Countries that have a different name in your language

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In Greek:

Latvia --> «Λεττονία» /leto'ni.a/ (fem.)
Switzerland --> «Ελβετία» /elve'ti.a/ (fem.)
England --> «Αγγλία» /aŋg'li.a/ (fem.)
Belarus --> «Λευκορωσία» /lefkoro'si.a/ (fem.) although it's a calque of the original name
France --> «Γαλλία» /ɣa'li.a/ (fem.)
 
  • Circunflejo

    Senior Member
    Castellano de Castilla
    In Spanish, I think that the most different one is Letonia for Latvia. Other names that may seem different are just translations into Spanish like Reino Unido (UK), Países Bajos (The Netherlands), San Cristóbal y Nieves (St. Kitts and Nevis), Costa de Marfil (Ivory Coast/Côte d'Ivoire)...

    The rest of the world calls Greeks as:
    1/ Greeks, Grecques, Greci etc (with the exception of the Norwegians if I'm not mistaken) after the first encountering of the Latins with the Greeks of the Greek colony of Cumæ in southern Italy, near Naples. The Greeks of Cumæ called themselves «Γραικοὶ» (Græ'kœ) because their colony was established by the inhabitants of the city of «Γραῖα» ('Grǣă) in Bœotia; «Γραικοὶ» > "Græci";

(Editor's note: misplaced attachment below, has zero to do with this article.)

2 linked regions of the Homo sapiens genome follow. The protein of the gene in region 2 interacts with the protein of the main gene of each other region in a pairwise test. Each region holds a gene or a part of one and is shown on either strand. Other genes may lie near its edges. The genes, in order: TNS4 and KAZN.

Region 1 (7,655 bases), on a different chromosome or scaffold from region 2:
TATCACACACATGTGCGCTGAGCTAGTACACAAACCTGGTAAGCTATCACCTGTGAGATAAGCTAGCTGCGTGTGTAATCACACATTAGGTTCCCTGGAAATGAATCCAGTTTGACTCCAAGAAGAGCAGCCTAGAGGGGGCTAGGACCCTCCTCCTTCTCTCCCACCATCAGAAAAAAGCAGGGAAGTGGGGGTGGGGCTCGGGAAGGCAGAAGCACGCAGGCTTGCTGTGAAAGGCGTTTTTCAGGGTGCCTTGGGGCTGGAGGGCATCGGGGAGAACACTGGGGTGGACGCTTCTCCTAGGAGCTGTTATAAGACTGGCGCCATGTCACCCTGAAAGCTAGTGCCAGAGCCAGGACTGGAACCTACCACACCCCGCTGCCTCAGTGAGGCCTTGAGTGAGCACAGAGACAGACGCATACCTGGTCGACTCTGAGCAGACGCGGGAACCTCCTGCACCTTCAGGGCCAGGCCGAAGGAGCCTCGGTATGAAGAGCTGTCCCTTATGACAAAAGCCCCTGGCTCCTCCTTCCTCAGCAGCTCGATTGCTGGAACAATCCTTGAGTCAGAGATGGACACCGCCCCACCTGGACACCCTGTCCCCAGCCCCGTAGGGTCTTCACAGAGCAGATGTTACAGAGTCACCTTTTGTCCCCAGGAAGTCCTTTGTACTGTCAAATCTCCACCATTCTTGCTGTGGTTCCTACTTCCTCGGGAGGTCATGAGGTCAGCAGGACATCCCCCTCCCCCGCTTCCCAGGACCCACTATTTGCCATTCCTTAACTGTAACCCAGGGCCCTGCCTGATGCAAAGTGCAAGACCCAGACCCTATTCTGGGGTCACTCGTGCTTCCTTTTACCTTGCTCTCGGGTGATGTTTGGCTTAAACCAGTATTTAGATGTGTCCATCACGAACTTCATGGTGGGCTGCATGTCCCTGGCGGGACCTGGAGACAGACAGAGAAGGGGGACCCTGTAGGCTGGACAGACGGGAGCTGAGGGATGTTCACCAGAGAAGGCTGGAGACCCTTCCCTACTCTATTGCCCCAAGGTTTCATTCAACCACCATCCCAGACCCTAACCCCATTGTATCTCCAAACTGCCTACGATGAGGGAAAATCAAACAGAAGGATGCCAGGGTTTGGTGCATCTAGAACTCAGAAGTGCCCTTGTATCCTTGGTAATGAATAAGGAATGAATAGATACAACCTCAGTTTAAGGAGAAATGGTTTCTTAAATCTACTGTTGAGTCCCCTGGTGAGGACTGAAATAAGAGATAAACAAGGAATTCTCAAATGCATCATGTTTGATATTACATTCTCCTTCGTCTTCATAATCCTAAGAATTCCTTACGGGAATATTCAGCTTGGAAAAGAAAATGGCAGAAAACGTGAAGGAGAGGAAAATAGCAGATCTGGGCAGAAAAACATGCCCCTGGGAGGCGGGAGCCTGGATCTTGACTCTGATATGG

2/ Yunanlar, Yawani, Yavanim, after the first encountering of the Persians with the Ionians who colonised western Asia Minor.
    In Spanish, the usual term is griego/a but heleno/a has some use too.
    I think it's the Swiss themselves that name their country formally, Confœderatio Helvetica-The Helvetic Confederation (hence the country code for Switzerland--> CH).
    As other users have stated, not really. However, Confederación Helvética has some use in Spanish as sort of formal name for what otherwise we call Suiza.